I realize that any “best Japanese learning tools” type of post will be subjective at best. It all depends on your learning style and your circumstances.
So while these tools may not end up being your favorites, they should give you a good sampling of what works well for learning the Japanese language. Please keep in mind that I’ve been learning the language almost completely devoid of native speakers or immersion possibilities. So these tools are compiled with the home learner in mind.
So let’s get at it!
Top Japanese Learning Books
While I’m a huge fan of digital tools, there’s something to be said for good old fashioned book learning. Here’s my basic list of books that should be in your Japanese learning library.
Genki – An Integrated Course in Elementary Japanese
The Genki series of texts books have long been the go-to book for Japanese learning. Used throughout Japanese classrooms, Genki provides a simple yet complete introduction to the Japanese language.
The book is broken up into progressive chapters that start you off slowly and then gradually build on your knowledge at a nice pace. The lessons and illustrations are fun and what you’re learning is practical. It’s much more that a phrase book for the occasional traveller. These books are designed to give you a strong foundation in learning Japanese.
Genki was one of the first Japanese learning tools that I purchased, and I’ve never regretted it.
Japanese Demystified: A Self-Teaching Guide
My first look at Japanese Demystified: A Self-Teaching Guide was when I borrowed it from the library. After a couple days with the book, I knew I had to own it.
This self-study guide does a wonderful job of teaching you Japanese sentence construction. It’s a great book for getting deeper into some of the things you’ve been learning in Genki.
The book also includes mini tests and longer reviews, which makes self-study much more enjoyable and useful. I don’t know about you, but I always have the best intentions to set up some type of testing system, but I rarely follow through with it. So it’s nice to see a book that includes progress quizzing in it.
Check out our complete review of Japanese Demystified: A Self-Teaching Guide.
Remembering the Kanji: A Complete Course on How Not to Forget the Meaning and Writing of Japanese Characters
There’s plenty of controversy surrounding the Heisig method of learning the English equivalent and the stroke order of kanji before you learn how to pronounce it in Japanese. But after spending a year with the book, I think it works well.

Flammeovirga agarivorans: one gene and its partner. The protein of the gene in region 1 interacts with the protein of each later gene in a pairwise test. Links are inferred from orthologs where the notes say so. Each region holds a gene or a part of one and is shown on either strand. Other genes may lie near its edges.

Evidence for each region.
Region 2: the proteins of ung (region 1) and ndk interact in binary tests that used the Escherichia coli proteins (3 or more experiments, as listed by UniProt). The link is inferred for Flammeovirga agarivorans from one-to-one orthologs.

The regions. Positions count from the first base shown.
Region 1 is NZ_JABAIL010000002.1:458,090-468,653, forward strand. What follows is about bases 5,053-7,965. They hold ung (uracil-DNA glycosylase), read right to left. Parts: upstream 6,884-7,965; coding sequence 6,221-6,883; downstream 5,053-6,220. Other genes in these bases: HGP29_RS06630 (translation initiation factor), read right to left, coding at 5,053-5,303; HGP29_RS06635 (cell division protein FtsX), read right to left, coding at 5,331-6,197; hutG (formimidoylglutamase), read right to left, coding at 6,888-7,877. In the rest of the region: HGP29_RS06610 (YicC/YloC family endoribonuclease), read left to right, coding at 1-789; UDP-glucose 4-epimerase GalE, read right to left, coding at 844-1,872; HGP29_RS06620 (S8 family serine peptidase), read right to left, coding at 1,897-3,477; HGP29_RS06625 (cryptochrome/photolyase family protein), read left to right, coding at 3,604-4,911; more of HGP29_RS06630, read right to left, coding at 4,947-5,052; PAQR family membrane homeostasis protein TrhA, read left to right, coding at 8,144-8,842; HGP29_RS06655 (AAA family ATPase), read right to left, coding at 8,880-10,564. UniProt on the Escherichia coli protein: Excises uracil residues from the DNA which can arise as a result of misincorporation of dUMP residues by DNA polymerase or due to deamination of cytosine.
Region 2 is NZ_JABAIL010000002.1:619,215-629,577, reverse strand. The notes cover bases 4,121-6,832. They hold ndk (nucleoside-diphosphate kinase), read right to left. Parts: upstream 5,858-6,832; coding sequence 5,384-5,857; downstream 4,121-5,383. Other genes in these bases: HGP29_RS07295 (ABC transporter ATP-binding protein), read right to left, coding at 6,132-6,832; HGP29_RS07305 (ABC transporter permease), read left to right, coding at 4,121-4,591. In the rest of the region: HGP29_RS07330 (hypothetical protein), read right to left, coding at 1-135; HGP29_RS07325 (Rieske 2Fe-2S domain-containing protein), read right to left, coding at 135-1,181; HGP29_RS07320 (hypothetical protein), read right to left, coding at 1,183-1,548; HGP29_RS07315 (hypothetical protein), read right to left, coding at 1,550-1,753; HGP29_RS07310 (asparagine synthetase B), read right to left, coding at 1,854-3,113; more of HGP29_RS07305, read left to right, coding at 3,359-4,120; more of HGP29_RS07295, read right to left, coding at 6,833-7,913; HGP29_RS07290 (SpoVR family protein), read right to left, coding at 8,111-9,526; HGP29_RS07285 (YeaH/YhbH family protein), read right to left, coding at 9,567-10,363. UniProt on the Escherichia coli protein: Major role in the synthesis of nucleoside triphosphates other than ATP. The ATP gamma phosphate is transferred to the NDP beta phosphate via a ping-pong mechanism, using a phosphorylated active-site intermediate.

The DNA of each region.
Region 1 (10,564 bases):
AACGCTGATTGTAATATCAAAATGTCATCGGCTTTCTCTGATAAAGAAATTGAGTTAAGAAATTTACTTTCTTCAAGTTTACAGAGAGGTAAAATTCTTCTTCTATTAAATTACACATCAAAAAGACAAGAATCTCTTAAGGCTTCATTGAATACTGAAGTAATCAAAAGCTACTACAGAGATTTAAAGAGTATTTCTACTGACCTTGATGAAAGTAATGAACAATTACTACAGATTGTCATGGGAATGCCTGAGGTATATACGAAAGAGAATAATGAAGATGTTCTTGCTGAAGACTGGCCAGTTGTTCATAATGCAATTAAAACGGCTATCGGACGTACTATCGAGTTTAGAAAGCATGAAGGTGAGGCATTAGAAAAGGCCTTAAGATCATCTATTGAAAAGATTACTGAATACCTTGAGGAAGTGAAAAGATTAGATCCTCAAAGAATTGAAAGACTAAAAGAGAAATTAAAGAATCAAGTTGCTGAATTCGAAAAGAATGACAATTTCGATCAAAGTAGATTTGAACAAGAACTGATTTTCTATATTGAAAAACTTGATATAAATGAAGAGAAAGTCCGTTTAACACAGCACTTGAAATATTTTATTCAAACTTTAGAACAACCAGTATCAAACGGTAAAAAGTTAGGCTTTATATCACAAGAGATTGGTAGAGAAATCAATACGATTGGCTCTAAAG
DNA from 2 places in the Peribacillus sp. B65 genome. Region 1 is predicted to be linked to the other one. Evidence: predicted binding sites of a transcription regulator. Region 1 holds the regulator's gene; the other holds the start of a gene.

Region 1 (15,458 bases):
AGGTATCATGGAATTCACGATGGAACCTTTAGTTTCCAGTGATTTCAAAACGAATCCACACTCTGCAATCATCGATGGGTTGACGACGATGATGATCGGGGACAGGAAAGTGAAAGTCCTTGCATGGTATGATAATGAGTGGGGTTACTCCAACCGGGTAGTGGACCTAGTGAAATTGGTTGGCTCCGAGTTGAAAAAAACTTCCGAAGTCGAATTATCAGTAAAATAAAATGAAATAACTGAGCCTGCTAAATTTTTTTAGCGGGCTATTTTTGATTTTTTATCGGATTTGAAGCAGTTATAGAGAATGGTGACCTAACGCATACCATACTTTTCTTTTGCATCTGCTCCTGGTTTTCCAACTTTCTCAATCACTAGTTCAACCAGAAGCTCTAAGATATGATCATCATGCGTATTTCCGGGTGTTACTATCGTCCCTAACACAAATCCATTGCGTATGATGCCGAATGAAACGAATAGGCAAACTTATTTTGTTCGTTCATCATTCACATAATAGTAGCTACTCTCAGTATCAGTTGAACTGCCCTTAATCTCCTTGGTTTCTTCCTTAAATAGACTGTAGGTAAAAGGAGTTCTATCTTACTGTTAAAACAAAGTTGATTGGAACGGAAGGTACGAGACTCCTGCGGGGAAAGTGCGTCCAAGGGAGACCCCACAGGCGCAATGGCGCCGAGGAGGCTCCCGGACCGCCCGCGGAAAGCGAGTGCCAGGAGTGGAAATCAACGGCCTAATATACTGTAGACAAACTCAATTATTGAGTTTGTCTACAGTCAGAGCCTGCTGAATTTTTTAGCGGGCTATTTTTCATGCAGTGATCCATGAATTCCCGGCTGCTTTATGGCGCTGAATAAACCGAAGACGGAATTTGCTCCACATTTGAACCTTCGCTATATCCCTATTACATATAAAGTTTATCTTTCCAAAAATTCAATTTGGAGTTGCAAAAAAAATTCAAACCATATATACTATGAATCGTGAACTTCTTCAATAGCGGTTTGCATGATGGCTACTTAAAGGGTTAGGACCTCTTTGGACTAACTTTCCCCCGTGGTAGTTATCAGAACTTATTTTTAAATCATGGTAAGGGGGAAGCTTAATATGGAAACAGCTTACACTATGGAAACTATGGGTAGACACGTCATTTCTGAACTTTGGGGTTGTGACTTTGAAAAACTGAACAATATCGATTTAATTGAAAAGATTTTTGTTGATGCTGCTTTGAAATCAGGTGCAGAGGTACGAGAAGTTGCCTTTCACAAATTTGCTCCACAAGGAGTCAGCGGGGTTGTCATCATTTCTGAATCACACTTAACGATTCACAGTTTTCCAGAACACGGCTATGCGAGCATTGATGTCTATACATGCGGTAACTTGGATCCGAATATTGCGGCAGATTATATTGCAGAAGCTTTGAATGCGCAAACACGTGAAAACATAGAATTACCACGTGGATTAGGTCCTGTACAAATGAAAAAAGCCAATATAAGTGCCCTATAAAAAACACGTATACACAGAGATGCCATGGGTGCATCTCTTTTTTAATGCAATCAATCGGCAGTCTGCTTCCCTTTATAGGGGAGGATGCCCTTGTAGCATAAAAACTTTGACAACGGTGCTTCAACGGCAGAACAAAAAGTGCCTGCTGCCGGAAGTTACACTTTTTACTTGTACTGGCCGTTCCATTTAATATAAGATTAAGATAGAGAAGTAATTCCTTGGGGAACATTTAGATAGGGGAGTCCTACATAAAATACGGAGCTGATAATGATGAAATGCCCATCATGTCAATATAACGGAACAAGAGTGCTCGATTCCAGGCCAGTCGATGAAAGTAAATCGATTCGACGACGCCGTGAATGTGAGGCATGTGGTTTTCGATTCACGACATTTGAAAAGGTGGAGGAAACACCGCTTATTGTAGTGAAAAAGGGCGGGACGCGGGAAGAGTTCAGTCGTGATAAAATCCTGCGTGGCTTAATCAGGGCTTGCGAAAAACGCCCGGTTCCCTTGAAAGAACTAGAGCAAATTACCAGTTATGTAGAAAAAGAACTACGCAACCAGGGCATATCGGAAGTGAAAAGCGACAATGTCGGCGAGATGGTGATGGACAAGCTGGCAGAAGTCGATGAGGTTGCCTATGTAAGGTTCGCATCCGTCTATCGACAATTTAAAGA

This book will teach you all the required kanji by breaking it down into radicals and teaching you memory aids for recalling them easily by assigning each of the different parts into a distinct meaning with its own distinct image.
I’ve memorized about 650 kanji so far and I can already appreciate how much easier it’s going to be when I move on to learning the actual words and pronunciations. Love it or hate it, Heisig’s method is worth trying out.
The Kodansha Kanji Learner’s Dictionary
If you’re learning Japanese, eventually you’re going to to be banging your head against the wall that is Kanji. That means you’ll probably want to get yourself a Kanji Dictionary.
While there are a ton of them out there, I found the Kodansha Kanji Learner’s Dictionary to be one of the best. Once you learn the simple system of how the dictionary indexes the kanji, you’ll be looking up kanji in no time flat.
You’ll find all the commonly used kanji and kanji compounds included in this one compact volume.
Oxford Beginner’s Japanese Dictionary
While it is possible to use the Internet as a giant Japanese dictionary, I like to have this Oxford Beginner’s Japanese Dictionary available by the bedside table. The dictionary comes with a Japanese and English section so you can easily look up words and definitions both ways.
While it doesn’t give you an exhaustive list of all Japanese words, it does give you all the basic words that you’ll probably be learning as a beginner or intermediate Japanese student. In fact, the reduced amount of word choice makes for a better dictionary in my opinion. There’s plenty of extra room to give more details and sample sentences about the words this way.
In Part 2 of our Best Japanese Learning Tools, we’re going to look at online tools. Hopefully you’ll join us. And if you have any Japanese learning books that you love, we want to hear about them in your comments!
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